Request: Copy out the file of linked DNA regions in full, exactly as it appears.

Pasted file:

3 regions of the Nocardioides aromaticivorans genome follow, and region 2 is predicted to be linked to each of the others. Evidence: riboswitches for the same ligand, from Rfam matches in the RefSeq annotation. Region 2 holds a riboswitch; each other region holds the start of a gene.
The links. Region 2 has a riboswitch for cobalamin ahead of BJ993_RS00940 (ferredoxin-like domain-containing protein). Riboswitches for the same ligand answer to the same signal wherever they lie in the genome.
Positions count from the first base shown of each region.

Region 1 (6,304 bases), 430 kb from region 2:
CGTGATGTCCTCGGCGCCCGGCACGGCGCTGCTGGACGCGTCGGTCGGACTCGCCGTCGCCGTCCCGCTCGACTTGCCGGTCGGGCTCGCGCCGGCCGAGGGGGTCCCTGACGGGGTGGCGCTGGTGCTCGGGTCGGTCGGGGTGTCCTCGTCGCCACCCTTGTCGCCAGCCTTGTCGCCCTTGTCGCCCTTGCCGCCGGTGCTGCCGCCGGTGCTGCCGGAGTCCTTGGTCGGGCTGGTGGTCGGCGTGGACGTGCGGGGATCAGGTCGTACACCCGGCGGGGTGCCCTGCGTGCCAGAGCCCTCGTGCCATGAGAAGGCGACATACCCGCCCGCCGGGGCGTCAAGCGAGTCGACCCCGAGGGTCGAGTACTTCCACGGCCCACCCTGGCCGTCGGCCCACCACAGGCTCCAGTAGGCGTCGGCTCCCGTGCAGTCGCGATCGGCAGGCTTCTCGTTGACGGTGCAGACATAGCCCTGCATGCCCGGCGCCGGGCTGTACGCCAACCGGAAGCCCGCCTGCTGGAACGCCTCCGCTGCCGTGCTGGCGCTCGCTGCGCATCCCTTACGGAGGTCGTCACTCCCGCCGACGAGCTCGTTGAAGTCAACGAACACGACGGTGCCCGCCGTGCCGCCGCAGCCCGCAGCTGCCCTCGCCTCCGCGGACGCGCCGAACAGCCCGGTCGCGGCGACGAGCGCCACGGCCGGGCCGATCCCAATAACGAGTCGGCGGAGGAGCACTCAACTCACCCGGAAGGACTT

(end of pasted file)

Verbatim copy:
3 regions of the Nocardioides aromaticivorans genome follow, and region 2 is predicted to be linked to each of the others. Evidence: riboswitches for the same ligand, from Rfam matches in the RefSeq annotation. Region 2 holds a riboswitch; each other region holds the start of a gene.
The links. Region 2 has a riboswitch for cobalamin ahead of BJ993_RS00940 (ferredoxin-like domain-containing protein). Riboswitches for the same ligand answer to the same signal wherever they lie in the genome.
Positions count from the first base shown of each region.

Region 1 (6,304 bases), 430 kb from region 2:
CGTGATGTCCTCGGCGCCCGGCACGGCGCTGCTGGACGCGTCGGTCGGACTCGCCGTCGCCGTCCCGCTCGACTTGCCGGTCGGGCTCGCGCCGGCCGAGGGGGTCCCTGACGGGGTGGCGCTGGTGCTCGGGTCGGTCGGGGTGTCCTCGTCGCCACCCTTGTCGCCAGCCTTGTCGCCCTTGTCGCCCTTGCCGCCGGTGCTGCCGCCGGTGCTGCCGGAGTCCTTGGTCGGGCTGGTGGTCGGCGTGGACGTGCGGGGATCAGGTCGTACACCCGGCGGGGTGCCCTGCGTGCCAGAGCCCTCGTGCCATGAGAAGGCGACATACCCGCCCGCCGGGGCGTCAAGCGAGTCGACCCCGAGGGTCGAGTACTTCCACGGCCCACCCTGGCCGTCGGCCCACCACAGGCTCCAGTAGGCGTCGGCTCCCGTGCAGTCGCGATCGGCAGGCTTCTCGTTGACGGTGCAGACATAGCCCTGCATGCCCGGCGCCGGGCTGTACGCCAACCGGAAGCCCGCCTGCTGGAACGCCTCCGCTGCCGTGCTGGCGCTCGCTGCGCATCCCTTACGGAGGTCGTCACTCCCGCCGACGAGCTCGTTGAAGTCAACGAACACGACGGTGCCCGCCGTGCCGCCGCAGCCCGCAGCTGCCCTCGCCTCCGCGGACGCGCCGAACAGCCCGGTCGCGGCGACGAGCGCCACGGCCGGGCCGATCCCAATAACGAGTCGGCGGAGGAGCACTCAACTCACCCGGAAGGACTT